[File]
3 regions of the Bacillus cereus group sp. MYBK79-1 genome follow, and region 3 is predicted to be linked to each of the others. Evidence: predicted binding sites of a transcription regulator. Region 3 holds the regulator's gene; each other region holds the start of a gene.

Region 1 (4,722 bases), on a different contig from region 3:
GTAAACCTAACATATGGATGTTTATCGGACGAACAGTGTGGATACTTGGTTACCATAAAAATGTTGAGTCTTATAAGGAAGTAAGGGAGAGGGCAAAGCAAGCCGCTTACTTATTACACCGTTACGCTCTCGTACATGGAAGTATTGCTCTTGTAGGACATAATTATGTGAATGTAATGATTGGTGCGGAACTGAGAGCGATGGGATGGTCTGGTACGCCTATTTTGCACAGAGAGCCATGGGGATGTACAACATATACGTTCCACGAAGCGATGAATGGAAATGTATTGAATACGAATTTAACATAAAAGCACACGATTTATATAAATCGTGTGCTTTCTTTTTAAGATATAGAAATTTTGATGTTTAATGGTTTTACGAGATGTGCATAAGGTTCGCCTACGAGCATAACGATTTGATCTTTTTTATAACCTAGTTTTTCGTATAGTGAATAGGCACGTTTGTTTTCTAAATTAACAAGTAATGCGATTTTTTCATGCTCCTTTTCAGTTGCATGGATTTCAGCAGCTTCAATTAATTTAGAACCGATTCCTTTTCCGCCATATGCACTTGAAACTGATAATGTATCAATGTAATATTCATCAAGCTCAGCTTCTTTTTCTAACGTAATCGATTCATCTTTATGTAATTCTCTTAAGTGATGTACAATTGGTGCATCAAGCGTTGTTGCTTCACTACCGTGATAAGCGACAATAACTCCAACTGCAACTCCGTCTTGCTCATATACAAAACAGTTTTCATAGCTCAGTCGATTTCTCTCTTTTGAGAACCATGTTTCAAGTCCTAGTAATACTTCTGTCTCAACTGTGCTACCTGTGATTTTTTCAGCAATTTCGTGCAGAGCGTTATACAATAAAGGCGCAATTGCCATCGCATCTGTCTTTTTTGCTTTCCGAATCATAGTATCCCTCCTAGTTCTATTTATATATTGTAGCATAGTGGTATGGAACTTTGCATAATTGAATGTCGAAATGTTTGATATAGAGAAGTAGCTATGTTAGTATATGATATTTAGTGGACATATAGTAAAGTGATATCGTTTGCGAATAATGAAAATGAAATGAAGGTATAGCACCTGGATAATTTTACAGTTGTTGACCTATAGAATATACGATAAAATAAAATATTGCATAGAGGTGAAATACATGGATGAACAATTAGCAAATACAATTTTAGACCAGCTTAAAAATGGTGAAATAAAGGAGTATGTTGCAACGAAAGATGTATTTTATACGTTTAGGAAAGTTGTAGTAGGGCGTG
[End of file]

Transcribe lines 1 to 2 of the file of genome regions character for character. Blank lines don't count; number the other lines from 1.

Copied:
3 regions of the Bacillus cereus group sp. MYBK79-1 genome follow, and region 3 is predicted to be linked to each of the others. Evidence: predicted binding sites of a transcription regulator. Region 3 holds the regulator's gene; each other region holds the start of a gene.

Region 1 (4,722 bases), on a different contig from region 3: